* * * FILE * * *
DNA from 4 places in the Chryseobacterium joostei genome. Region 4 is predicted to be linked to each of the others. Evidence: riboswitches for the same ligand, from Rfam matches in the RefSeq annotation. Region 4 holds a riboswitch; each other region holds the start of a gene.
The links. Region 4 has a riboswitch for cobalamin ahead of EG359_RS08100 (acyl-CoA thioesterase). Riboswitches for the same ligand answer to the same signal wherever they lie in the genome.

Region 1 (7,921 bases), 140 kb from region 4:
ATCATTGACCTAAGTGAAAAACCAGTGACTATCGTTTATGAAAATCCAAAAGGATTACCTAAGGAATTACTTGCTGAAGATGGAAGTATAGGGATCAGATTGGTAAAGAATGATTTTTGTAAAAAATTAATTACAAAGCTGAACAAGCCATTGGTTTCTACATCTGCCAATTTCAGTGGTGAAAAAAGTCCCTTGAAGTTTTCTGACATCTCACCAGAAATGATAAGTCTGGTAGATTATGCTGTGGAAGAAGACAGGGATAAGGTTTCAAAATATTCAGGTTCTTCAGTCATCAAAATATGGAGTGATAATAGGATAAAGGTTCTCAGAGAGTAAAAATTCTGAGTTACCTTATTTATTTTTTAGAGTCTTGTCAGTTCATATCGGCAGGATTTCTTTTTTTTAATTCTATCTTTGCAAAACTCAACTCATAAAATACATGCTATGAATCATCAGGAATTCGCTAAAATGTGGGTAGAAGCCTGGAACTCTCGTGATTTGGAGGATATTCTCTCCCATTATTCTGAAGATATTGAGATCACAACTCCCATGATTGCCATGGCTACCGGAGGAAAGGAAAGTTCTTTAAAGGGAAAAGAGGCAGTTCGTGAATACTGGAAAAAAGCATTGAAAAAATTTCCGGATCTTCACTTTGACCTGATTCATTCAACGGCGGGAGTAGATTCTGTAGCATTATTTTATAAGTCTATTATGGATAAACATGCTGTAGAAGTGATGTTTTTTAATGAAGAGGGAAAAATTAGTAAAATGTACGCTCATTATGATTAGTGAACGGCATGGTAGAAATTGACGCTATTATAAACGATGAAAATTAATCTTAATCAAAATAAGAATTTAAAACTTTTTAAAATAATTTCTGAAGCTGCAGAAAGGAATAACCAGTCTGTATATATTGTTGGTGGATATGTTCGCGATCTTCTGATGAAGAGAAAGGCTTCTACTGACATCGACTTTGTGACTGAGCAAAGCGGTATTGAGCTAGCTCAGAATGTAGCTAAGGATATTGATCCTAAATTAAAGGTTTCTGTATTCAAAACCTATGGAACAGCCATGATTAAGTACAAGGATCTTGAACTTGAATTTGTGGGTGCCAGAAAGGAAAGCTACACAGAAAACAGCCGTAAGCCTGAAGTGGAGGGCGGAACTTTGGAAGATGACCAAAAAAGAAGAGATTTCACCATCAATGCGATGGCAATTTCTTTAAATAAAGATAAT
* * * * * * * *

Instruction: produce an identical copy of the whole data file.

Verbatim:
DNA from 4 places in the Chryseobacterium joostei genome. Region 4 is predicted to be linked to each of the others. Evidence: riboswitches for the same ligand, from Rfam matches in the RefSeq annotation. Region 4 holds a riboswitch; each other region holds the start of a gene.
The links. Region 4 has a riboswitch for cobalamin ahead of EG359_RS08100 (acyl-CoA thioesterase). Riboswitches for the same ligand answer to the same signal wherever they lie in the genome.

Region 1 (7,921 bases), 140 kb from region 4:
ATCATTGACCTAAGTGAAAAACCAGTGACTATCGTTTATGAAAATCCAAAAGGATTACCTAAGGAATTACTTGCTGAAGATGGAAGTATAGGGATCAGATTGGTAAAGAATGATTTTTGTAAAAAATTAATTACAAAGCTGAACAAGCCATTGGTTTCTACATCTGCCAATTTCAGTGGTGAAAAAAGTCCCTTGAAGTTTTCTGACATCTCACCAGAAATGATAAGTCTGGTAGATTATGCTGTGGAAGAAGACAGGGATAAGGTTTCAAAATATTCAGGTTCTTCAGTCATCAAAATATGGAGTGATAATAGGATAAAGGTTCTCAGAGAGTAAAAATTCTGAGTTACCTTATTTATTTTTTAGAGTCTTGTCAGTTCATATCGGCAGGATTTCTTTTTTTTAATTCTATCTTTGCAAAACTCAACTCATAAAATACATGCTATGAATCATCAGGAATTCGCTAAAATGTGGGTAGAAGCCTGGAACTCTCGTGATTTGGAGGATATTCTCTCCCATTATTCTGAAGATATTGAGATCACAACTCCCATGATTGCCATGGCTACCGGAGGAAAGGAAAGTTCTTTAAAGGGAAAAGAGGCAGTTCGTGAATACTGGAAAAAAGCATTGAAAAAATTTCCGGATCTTCACTTTGACCTGATTCATTCAACGGCGGGAGTAGATTCTGTAGCATTATTTTATAAGTCTATTATGGATAAACATGCTGTAGAAGTGATGTTTTTTAATGAAGAGGGAAAAATTAGTAAAATGTACGCTCATTATGATTAGTGAACGGCATGGTAGAAATTGACGCTATTATAAACGATGAAAATTAATCTTAATCAAAATAAGAATTTAAAACTTTTTAAAATAATTTCTGAAGCTGCAGAAAGGAATAACCAGTCTGTATATATTGTTGGTGGATATGTTCGCGATCTTCTGATGAAGAGAAAGGCTTCTACTGACATCGACTTTGTGACTGAGCAAAGCGGTATTGAGCTAGCTCAGAATGTAGCTAAGGATATTGATCCTAAATTAAAGGTTTCTGTATTCAAAACCTATGGAACAGCCATGATTAAGTACAAGGATCTTGAACTTGAATTTGTGGGTGCCAGAAAGGAAAGCTACACAGAAAACAGCCGTAAGCCTGAAGTGGAGGGCGGAACTTTGGAAGATGACCAAAAAAGAAGAGATTTCACCATCAATGCGATGGCAATTTCTTTAAATAAAGATAAT